1590: "The Source"

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Yu_p
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1590: "The Source"

Postby Yu_p » Wed Oct 14, 2015 12:18 pm UTC

Image

Alt text: “Why did we even have that thing?”
______________________________________

I always wonder about these devices. I also wonder, why my power cable is one of them. I'm pretty sure I know why my screen is one of them, once brightness is set to less than 80%. I am less sure why it becomes one of them when on standby, switching the hum on and off, as the stand-by LED blinks on and off. I am also quite sure why I can sometimes hear them only when the left ear is close to the device, but not when the right ear is.

Electronics are just weird like that sometimes. :(
Last edited by Yu_p on Fri Oct 16, 2015 12:11 pm UTC, edited 1 time in total.

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Re: 1590: "The Source"

Postby nigenet » Wed Oct 14, 2015 12:41 pm UTC

Next frame, the wolf we keep in the cellar switches the high-pitch hum generator back on.
Title text: "... and why have we still got a wolf?" :-)
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Re: 1590: "The Source"

Postby HES » Wed Oct 14, 2015 12:43 pm UTC

I'm more concerned about the low-pitched hum of my neighbour's motorbike, as it gets parked beneath my bedroom window at 6am every fucking morning. Apparently he works nights.

Yu_p wrote: I am less sure why it becomes one of them when on standby, switching the hum on and off, as the stand-by LED blinks on and off.
Yesss, mine do this. Why?

ETA: The comic's up really late today.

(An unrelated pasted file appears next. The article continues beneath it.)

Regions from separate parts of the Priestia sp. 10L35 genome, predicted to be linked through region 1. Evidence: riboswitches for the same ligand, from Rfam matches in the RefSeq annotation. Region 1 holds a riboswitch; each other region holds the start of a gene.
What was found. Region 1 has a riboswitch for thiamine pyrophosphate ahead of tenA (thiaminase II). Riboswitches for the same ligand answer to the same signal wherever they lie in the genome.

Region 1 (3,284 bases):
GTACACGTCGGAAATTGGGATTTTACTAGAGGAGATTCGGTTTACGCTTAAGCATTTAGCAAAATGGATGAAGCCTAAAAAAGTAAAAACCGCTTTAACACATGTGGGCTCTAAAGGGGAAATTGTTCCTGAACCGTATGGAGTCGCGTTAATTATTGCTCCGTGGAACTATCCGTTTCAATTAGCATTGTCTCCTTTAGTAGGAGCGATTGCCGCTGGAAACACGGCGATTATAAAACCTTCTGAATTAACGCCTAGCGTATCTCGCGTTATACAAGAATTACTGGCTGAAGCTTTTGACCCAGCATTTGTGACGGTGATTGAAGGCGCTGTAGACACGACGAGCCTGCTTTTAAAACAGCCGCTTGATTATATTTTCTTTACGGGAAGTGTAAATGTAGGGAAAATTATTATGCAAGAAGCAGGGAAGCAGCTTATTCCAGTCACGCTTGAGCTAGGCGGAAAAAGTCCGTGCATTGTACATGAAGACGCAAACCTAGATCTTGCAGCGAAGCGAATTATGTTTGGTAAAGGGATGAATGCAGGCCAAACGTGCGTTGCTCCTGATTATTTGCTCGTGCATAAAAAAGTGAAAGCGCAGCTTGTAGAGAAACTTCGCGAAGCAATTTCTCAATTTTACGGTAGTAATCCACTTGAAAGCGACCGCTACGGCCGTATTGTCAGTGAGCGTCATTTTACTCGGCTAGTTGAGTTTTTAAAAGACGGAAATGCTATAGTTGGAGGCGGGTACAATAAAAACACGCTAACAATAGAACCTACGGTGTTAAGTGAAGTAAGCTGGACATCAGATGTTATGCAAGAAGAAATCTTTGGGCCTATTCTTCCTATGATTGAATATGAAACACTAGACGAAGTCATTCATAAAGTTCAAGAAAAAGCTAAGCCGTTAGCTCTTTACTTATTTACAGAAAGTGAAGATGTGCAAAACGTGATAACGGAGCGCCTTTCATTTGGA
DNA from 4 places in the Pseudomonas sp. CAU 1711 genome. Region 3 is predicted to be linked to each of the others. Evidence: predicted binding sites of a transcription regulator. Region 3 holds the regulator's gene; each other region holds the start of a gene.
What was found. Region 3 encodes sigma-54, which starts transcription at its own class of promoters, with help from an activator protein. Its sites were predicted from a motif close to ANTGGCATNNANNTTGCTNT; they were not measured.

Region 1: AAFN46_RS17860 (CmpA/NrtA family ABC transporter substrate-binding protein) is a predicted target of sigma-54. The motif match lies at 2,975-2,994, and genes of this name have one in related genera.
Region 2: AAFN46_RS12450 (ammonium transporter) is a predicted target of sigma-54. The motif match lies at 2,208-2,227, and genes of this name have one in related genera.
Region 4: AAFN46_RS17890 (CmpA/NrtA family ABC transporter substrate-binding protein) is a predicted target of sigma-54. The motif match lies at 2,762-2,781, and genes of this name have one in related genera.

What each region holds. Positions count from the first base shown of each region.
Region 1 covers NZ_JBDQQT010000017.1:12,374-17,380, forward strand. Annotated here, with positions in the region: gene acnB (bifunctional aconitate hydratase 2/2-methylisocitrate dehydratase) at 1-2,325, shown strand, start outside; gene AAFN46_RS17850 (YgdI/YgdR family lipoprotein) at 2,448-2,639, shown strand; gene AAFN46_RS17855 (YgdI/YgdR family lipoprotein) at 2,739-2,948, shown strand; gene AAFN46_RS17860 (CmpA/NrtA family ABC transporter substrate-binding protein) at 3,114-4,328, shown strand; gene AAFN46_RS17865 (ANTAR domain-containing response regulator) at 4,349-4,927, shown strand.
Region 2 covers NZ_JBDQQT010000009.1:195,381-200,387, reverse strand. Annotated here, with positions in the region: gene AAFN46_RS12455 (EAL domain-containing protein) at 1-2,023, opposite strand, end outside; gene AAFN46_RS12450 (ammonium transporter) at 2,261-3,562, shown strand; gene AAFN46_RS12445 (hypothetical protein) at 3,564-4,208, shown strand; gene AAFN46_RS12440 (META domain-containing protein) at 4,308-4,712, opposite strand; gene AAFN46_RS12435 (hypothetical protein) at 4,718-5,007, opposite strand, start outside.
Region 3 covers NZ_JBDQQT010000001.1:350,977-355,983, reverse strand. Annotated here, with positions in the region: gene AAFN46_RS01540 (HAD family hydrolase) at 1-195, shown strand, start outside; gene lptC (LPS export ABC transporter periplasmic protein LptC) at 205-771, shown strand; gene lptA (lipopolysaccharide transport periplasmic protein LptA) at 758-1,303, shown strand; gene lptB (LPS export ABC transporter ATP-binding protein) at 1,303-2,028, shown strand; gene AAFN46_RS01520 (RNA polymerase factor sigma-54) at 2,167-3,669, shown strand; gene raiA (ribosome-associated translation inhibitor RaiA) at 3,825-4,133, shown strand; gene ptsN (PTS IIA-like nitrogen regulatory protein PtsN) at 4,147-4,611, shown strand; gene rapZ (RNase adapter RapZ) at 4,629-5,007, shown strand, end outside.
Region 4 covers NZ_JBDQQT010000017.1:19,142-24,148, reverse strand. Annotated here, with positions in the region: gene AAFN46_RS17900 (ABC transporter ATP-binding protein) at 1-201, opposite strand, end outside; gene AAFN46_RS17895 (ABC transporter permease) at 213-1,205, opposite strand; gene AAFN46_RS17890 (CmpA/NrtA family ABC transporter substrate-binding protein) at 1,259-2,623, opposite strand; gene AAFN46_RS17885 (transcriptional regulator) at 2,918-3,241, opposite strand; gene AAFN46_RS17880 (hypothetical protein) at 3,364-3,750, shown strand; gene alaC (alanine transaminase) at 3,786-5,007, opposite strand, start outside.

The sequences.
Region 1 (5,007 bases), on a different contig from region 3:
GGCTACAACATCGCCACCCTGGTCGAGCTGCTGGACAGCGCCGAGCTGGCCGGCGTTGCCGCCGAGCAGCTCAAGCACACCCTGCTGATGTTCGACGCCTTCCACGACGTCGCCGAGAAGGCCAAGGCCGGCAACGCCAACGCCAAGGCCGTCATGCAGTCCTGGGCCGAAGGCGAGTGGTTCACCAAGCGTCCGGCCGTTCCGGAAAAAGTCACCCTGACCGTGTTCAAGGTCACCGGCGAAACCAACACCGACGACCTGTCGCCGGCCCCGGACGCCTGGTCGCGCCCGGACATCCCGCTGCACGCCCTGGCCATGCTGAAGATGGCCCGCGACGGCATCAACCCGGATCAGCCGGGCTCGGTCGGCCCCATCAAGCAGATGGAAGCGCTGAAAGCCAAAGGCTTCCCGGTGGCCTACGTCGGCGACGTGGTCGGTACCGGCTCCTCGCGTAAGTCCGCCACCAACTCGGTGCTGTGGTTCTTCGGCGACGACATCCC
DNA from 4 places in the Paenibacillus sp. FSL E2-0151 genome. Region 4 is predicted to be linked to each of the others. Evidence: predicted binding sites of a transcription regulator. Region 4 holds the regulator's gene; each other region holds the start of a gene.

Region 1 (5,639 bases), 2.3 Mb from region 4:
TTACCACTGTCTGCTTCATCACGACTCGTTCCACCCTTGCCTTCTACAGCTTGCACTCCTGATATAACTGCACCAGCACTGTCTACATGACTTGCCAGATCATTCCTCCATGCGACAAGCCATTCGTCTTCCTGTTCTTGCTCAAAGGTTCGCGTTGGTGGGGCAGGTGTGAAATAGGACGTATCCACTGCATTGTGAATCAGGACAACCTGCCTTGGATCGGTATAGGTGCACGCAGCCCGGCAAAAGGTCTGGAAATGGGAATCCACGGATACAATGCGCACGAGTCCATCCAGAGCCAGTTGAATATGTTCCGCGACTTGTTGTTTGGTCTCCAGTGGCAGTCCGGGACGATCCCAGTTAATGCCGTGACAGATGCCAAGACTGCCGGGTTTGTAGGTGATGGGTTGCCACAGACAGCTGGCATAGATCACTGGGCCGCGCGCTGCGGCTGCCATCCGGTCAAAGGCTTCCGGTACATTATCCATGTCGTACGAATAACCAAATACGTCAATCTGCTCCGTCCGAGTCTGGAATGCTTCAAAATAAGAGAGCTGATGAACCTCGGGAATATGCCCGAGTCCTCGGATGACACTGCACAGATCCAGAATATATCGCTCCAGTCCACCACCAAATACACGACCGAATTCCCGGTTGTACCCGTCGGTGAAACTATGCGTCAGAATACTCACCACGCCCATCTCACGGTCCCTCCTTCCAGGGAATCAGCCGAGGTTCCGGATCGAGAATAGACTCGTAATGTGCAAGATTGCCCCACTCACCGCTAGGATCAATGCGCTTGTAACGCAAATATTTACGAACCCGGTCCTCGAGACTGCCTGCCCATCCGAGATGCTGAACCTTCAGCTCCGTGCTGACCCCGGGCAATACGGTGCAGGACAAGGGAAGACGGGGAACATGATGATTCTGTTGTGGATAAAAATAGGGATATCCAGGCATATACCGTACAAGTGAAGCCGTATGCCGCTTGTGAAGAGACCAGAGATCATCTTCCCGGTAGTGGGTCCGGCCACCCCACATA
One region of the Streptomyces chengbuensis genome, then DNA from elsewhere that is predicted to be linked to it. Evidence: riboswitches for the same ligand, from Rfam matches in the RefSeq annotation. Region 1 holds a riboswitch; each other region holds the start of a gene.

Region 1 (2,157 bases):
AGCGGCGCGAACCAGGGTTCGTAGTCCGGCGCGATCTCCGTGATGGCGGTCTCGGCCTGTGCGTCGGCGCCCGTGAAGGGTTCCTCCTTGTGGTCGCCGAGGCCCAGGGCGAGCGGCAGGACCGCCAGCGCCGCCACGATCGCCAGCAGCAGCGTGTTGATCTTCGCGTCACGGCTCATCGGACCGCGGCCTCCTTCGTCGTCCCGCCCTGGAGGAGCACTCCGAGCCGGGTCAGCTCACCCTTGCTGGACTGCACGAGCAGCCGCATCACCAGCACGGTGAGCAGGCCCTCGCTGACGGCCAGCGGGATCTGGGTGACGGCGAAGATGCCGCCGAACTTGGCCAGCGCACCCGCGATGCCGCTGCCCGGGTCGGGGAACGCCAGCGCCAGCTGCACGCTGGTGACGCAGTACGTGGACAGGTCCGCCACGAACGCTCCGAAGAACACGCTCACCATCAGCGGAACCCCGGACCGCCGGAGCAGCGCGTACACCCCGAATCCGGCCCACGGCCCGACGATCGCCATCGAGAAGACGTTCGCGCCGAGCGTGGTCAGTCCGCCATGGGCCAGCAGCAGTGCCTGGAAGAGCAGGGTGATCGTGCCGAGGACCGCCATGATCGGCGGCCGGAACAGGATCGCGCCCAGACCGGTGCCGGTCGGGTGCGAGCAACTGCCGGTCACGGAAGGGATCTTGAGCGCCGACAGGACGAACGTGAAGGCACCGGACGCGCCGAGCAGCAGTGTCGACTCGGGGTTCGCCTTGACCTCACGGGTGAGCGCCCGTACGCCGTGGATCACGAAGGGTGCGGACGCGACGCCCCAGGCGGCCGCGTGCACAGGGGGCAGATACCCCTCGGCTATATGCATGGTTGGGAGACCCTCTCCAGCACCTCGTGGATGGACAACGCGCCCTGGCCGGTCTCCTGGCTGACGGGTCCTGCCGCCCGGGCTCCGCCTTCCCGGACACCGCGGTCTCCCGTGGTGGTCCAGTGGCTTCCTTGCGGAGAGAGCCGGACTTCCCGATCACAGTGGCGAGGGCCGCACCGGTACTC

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Re: 1590: "The Source"

Postby Znirk » Wed Oct 14, 2015 1:02 pm UTC

My office has an HPHG, but it's labeled as an HP Laserjet M551.

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Re: 1590: "The Source"

Postby cellocgw » Wed Oct 14, 2015 1:33 pm UTC

HES wrote:I'm more concerned about the low-pitched hum of my neighbour's motorbike, as it gets parked beneath my bedroom window at 6am every fucking morning. Apparently he works nights.



A cup of sugar, added covertly to his fuel tank, will solve that problem.

So anyway, all we have to do is convert from 50/60 Hz mains to 30kHz AC, and we won't be able to hear any humming :mrgreen:
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Re: 1590: "The Source"

Postby Shamino » Wed Oct 14, 2015 2:18 pm UTC

Rather annoying is the fact that I can hear a high-pitched whine from low voltage power supplies (phone chargers, USB hub, etc.) when the rest of the room is quiet (like from the chargers on my nightstand when I'm trying to sleep.) The interesting thing is that the whine changes at various times (e.g. when the device reaches 100% and the charger switches to a low-current mode.)